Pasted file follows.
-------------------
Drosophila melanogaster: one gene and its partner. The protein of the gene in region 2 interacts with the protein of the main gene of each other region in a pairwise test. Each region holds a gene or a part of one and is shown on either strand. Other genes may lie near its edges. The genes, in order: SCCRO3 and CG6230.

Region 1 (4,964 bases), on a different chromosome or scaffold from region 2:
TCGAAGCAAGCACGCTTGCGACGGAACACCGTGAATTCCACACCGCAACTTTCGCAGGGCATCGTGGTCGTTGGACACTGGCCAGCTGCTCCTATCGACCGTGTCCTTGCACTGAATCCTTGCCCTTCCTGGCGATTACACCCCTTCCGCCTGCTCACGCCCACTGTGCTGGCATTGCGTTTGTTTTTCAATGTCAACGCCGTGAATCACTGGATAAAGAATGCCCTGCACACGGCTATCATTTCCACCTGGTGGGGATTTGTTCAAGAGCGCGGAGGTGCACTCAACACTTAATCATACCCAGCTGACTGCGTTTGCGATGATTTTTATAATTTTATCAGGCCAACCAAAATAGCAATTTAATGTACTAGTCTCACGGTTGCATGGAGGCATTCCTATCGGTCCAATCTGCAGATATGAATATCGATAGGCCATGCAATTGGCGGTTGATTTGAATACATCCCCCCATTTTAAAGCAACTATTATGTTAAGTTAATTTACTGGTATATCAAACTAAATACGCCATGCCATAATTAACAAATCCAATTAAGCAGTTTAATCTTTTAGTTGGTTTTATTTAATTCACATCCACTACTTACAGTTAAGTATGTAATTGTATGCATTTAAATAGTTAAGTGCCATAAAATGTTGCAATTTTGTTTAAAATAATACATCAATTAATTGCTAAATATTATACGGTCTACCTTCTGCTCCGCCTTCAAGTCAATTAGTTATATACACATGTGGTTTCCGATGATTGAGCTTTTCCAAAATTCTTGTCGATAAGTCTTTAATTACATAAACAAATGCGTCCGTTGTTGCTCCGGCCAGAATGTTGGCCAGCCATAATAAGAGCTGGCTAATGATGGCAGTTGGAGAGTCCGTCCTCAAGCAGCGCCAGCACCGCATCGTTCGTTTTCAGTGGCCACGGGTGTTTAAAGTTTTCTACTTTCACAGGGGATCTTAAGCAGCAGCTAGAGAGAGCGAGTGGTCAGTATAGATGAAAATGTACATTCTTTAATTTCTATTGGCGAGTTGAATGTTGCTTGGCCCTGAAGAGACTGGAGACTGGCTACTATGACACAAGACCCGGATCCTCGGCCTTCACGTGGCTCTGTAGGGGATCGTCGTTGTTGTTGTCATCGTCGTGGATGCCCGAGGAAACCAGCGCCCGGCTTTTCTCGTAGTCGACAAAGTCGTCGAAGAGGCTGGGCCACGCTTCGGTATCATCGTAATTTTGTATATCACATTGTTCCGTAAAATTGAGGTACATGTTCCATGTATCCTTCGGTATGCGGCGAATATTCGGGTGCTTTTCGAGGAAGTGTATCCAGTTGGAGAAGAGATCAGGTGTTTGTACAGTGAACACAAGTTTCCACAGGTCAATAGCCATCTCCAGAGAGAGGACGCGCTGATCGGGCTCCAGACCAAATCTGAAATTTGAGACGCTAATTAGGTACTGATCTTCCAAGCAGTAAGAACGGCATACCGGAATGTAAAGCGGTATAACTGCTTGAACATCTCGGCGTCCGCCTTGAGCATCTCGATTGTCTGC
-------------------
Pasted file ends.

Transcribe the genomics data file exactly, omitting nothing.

Drosophila melanogaster: one gene and its partner. The protein of the gene in region 2 interacts with the protein of the main gene of each other region in a pairwise test. Each region holds a gene or a part of one and is shown on either strand. Other genes may lie near its edges. The genes, in order: SCCRO3 and CG6230.

Region 1 (4,964 bases), on a different chromosome or scaffold from region 2:
TCGAAGCAAGCACGCTTGCGACGGAACACCGTGAATTCCACACCGCAACTTTCGCAGGGCATCGTGGTCGTTGGACACTGGCCAGCTGCTCCTATCGACCGTGTCCTTGCACTGAATCCTTGCCCTTCCTGGCGATTACACCCCTTCCGCCTGCTCACGCCCACTGTGCTGGCATTGCGTTTGTTTTTCAATGTCAACGCCGTGAATCACTGGATAAAGAATGCCCTGCACACGGCTATCATTTCCACCTGGTGGGGATTTGTTCAAGAGCGCGGAGGTGCACTCAACACTTAATCATACCCAGCTGACTGCGTTTGCGATGATTTTTATAATTTTATCAGGCCAACCAAAATAGCAATTTAATGTACTAGTCTCACGGTTGCATGGAGGCATTCCTATCGGTCCAATCTGCAGATATGAATATCGATAGGCCATGCAATTGGCGGTTGATTTGAATACATCCCCCCATTTTAAAGCAACTATTATGTTAAGTTAATTTACTGGTATATCAAACTAAATACGCCATGCCATAATTAACAAATCCAATTAAGCAGTTTAATCTTTTAGTTGGTTTTATTTAATTCACATCCACTACTTACAGTTAAGTATGTAATTGTATGCATTTAAATAGTTAAGTGCCATAAAATGTTGCAATTTTGTTTAAAATAATACATCAATTAATTGCTAAATATTATACGGTCTACCTTCTGCTCCGCCTTCAAGTCAATTAGTTATATACACATGTGGTTTCCGATGATTGAGCTTTTCCAAAATTCTTGTCGATAAGTCTTTAATTACATAAACAAATGCGTCCGTTGTTGCTCCGGCCAGAATGTTGGCCAGCCATAATAAGAGCTGGCTAATGATGGCAGTTGGAGAGTCCGTCCTCAAGCAGCGCCAGCACCGCATCGTTCGTTTTCAGTGGCCACGGGTGTTTAAAGTTTTCTACTTTCACAGGGGATCTTAAGCAGCAGCTAGAGAGAGCGAGTGGTCAGTATAGATGAAAATGTACATTCTTTAATTTCTATTGGCGAGTTGAATGTTGCTTGGCCCTGAAGAGACTGGAGACTGGCTACTATGACACAAGACCCGGATCCTCGGCCTTCACGTGGCTCTGTAGGGGATCGTCGTTGTTGTTGTCATCGTCGTGGATGCCCGAGGAAACCAGCGCCCGGCTTTTCTCGTAGTCGACAAAGTCGTCGAAGAGGCTGGGCCACGCTTCGGTATCATCGTAATTTTGTATATCACATTGTTCCGTAAAATTGAGGTACATGTTCCATGTATCCTTCGGTATGCGGCGAATATTCGGGTGCTTTTCGAGGAAGTGTATCCAGTTGGAGAAGAGATCAGGTGTTTGTACAGTGAACACAAGTTTCCACAGGTCAATAGCCATCTCCAGAGAGAGGACGCGCTGATCGGGCTCCAGACCAAATCTGAAATTTGAGACGCTAATTAGGTACTGATCTTCCAAGCAGTAAGAACGGCATACCGGAATGTAAAGCGGTATAACTGCTTGAACATCTCGGCGTCCGCCTTGAGCATCTCGATTGTCTGC